A big thank you to our actors: Laura Allen, Harry Papavlasopoulos, Joel McGregor, Jon Medd, Aaron Fransen, and special thanks to Justin Masson, who played a role and also provided an excellent voiceover.

Also thanks to the Costume Shoppe for providing the alien hands props!


BIG ROCK APPROPRIATENESS GUIDE

Vampire Skit
Woman in White - Laura Allen
Dracula - Harry Papavlasopoulos

Soldier Skit
Soldier - Joel McGregor
Mime - Elisa Friesen

Bond Skit
Bond - Justin Masson
Waiter - Chris Friesen
Goldfinger - Chris Friesen

Driving Skit
Driver - Elisa Friesen

Ninja Skit
Black Ninja - Elisa Friesen
White Ninja - Chris Friesen

Alien Chicks Pickup Skit
Guy - Chris Friesen
3 Alien Chicks - Elisa Friesen

Office Skit
Office Employee - Jon Medd
Office Boss - Aaron Fransen

Voice Over
Justin Masson



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YN600 & YN300 Product Review

We recently purchased some Yongnuo LEDs from Strobepro.com's showroom in Calgary.  We were looking for more portable options than our current softbox and halogen setup. These compact little lights are really impressive; check out our review and test footage!

 

 

Tokyo Music Video and 3D Environment

Chris built a forest environment for an Element 3D forest tutorial, then posted the project files for others to use. He only asked that people let him know, if they made use of the project files, to show him what they came up with. Tur Ner from Tokyo made this music video. It's neat to know that people on the other side of the world are using the same software to build cool things.

-Elisa

Bran Muffins: A Sigma 18-35mm f1.8 Movie

We wanted to film inside a vehicle with virtual rain, and we wanted to film with our sexy, sexy new Sigma 18-35mm f1.8 lens.

For this project, we got filmmaker Harry Papavlosopoulos of SWG Films and actress Laura Allen to help us out. 

We set up our portable green screen inside our garage, but it's February in Okotoks, so it was still freaking cold. You can see Laura's and my breath in a lot of the shots.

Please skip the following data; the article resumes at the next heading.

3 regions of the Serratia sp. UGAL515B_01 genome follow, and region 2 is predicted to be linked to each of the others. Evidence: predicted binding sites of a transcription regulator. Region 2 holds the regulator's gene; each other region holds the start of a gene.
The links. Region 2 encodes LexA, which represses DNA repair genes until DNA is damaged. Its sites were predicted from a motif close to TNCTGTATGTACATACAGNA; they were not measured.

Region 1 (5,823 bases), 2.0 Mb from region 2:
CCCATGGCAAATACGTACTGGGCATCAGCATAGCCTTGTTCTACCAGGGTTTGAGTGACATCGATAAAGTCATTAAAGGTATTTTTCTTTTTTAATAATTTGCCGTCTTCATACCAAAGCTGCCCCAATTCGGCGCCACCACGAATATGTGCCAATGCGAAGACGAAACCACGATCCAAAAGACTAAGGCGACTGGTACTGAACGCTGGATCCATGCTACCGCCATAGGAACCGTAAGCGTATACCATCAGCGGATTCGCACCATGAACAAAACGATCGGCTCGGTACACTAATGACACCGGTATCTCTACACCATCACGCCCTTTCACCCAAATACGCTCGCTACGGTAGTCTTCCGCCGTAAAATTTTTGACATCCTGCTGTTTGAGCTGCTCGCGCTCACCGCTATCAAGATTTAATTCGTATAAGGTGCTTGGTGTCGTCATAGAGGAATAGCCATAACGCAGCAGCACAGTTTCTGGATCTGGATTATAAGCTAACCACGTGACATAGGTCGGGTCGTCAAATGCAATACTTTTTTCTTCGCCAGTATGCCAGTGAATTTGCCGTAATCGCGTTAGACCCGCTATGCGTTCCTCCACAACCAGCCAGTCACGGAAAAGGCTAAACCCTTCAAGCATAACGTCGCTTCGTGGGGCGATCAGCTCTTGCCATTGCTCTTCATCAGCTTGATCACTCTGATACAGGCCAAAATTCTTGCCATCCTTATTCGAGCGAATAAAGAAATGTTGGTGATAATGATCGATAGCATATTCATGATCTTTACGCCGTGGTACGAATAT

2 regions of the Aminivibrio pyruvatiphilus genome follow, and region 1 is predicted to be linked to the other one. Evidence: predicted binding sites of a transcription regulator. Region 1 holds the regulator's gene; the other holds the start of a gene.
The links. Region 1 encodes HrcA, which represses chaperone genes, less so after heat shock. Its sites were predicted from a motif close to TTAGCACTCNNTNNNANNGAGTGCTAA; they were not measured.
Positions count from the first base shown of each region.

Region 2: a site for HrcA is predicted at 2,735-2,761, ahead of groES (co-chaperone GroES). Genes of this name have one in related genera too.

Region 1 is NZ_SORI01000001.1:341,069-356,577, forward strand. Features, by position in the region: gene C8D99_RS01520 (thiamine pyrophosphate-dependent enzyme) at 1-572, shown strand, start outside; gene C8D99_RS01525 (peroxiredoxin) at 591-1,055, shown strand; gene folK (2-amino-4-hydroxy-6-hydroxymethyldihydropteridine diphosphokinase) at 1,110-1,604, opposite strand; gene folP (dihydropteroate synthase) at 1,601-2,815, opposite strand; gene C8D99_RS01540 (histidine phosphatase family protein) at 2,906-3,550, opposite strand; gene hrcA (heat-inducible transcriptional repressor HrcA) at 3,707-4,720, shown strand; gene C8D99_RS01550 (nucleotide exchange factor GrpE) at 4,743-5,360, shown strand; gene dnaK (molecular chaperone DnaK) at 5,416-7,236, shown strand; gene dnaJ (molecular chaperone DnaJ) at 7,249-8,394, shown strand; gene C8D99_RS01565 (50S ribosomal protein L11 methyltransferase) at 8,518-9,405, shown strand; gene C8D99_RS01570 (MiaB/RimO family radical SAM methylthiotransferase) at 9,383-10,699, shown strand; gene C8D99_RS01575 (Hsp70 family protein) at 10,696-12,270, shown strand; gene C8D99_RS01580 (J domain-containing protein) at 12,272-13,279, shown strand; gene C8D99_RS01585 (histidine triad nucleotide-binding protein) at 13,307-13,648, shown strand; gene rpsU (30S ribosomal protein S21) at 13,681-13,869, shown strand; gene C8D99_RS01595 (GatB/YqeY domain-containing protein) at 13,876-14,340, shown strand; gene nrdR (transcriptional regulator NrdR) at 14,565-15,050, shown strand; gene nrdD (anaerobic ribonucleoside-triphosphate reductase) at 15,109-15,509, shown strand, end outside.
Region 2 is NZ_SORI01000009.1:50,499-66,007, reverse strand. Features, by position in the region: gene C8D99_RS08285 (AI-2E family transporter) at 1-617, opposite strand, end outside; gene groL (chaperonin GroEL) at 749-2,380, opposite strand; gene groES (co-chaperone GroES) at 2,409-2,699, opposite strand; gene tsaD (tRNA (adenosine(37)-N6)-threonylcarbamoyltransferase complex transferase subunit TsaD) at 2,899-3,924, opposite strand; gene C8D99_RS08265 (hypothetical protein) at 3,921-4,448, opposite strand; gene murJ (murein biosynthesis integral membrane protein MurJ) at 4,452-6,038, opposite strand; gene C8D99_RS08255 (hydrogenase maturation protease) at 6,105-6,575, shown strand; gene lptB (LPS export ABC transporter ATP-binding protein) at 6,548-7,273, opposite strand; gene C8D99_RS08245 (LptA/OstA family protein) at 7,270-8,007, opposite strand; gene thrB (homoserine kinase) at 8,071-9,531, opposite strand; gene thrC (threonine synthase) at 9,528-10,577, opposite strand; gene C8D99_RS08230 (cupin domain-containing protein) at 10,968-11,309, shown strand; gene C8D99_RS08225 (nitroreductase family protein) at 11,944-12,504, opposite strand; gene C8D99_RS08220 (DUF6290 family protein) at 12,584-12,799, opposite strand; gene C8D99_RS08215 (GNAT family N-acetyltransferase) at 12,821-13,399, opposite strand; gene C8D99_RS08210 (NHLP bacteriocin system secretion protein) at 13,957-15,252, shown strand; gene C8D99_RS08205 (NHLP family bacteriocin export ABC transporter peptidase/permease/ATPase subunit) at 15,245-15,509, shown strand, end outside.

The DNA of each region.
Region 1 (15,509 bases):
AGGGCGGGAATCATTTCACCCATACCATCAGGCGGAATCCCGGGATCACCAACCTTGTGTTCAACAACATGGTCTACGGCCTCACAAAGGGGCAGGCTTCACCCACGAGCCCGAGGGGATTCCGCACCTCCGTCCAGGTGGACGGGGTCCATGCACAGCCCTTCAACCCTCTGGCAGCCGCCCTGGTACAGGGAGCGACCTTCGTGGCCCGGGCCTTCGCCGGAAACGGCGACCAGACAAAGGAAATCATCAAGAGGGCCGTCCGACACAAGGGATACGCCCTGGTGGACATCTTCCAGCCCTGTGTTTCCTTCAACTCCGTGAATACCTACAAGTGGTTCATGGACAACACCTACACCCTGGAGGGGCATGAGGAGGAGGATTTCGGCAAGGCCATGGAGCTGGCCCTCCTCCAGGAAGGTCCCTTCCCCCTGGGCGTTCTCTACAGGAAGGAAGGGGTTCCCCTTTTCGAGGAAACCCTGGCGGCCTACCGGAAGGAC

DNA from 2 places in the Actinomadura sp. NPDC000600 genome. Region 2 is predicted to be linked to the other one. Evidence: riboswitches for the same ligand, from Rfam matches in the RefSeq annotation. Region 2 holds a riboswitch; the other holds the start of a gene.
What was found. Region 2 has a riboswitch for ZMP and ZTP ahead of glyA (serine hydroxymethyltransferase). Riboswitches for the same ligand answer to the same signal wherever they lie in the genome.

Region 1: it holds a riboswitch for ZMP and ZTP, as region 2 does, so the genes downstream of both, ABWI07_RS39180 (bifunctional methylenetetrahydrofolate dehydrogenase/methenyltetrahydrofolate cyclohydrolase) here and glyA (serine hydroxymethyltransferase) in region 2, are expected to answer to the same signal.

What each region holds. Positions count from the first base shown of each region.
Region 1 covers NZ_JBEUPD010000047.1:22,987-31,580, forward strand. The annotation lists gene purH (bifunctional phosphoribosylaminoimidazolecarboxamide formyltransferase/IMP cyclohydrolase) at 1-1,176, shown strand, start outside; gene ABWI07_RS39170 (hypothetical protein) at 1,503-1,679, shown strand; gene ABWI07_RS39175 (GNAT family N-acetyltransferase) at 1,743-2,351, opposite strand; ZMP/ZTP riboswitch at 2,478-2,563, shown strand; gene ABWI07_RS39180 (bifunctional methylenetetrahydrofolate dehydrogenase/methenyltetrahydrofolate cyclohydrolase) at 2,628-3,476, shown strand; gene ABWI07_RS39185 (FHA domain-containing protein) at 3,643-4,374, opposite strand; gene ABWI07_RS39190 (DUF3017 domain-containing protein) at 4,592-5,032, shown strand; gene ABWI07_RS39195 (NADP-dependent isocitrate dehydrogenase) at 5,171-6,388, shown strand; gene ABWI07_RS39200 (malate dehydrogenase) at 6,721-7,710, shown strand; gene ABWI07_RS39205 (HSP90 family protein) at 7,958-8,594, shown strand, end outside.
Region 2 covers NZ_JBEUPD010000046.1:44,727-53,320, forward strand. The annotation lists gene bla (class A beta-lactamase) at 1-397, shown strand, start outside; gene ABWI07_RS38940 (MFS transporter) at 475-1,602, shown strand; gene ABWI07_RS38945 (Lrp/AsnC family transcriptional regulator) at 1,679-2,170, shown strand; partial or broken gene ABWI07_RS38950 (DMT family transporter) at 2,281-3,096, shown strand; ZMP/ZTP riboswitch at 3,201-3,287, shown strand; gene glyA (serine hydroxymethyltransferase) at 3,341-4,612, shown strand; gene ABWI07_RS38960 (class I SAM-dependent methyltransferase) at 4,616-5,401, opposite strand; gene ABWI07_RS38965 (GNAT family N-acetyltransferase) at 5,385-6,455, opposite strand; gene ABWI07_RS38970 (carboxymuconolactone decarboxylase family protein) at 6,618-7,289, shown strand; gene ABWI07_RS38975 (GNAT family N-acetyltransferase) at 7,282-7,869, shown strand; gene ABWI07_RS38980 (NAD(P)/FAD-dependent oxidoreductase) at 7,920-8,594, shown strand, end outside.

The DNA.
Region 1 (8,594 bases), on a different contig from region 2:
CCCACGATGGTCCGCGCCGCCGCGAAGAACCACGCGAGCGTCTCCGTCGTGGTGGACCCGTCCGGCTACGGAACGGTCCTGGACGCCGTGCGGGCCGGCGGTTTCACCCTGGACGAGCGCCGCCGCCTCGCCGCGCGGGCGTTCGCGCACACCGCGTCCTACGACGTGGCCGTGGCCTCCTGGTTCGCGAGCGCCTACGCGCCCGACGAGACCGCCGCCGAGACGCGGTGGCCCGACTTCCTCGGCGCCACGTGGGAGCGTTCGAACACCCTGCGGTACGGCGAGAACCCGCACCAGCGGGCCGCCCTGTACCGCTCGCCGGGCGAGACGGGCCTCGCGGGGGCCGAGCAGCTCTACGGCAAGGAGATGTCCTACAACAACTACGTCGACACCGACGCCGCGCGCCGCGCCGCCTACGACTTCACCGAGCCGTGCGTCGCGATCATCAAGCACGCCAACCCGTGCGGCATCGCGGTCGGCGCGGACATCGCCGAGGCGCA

The Sigma 18-35 F 1.8 shows its clarity and sharpness in the movie. Laura is blonde, and blonde hair is usually harder to key, but we were able to keep an impressive amount of detail. Harry happened to bring his Black Magic Pocket Cinema camera, which we've never used before. He shot a couple of additional angles and we used one shot for the opening closeup of Laura.  For audio we're using a Rode shotgun NTG-2 mic plugged into the Zoom H4N.

Here's the storyboard we used to set up the shots. I drew this using the SketchBook for Galaxy app in my Note 3.

And no, I didn't.

-Elisa

The Wizard of Lights + Behind the Scenes

Chris came up with a idea featuring a realistic-looking wizard lighting up a town. He had several tricks he wanted to use to achieve an expensive cinematic look using only footage taken in front of the green screen in our basement. One shot I found particularly impressive was a fake crane swoop around our wizard on top of a building. To pull this off, Chris simply had our wizard, Aaron, slowly turn in a circle while the camera was locked off. Chris then built the moving environment around him. Watch the behind-the-scenes portion of the video linked above to see what I mean!

To plan the lighting and angles, we storyboarded, then Chris created a pre-visualized sequence.

When we started putting the pieces together for this video, we couldn't find a pre-made robe we liked, so I sewed one myself using dimly-remembered home ec skills from junior high and Simplicity pattern 9887 (sadly it's discontinued, but you can still find the pattern on ebay).

After building the robe, we started testing makeup.

Beard test on me (because Chris didn't want to  get spirit gum in his actual facial hair), then old age test on Chris, then both techniques combined on our actor, Aaron.

Beard test on me (because Chris didn't want to  get spirit gum in his actual facial hair), then old age test on Chris, then both techniques combined on our actor, Aaron.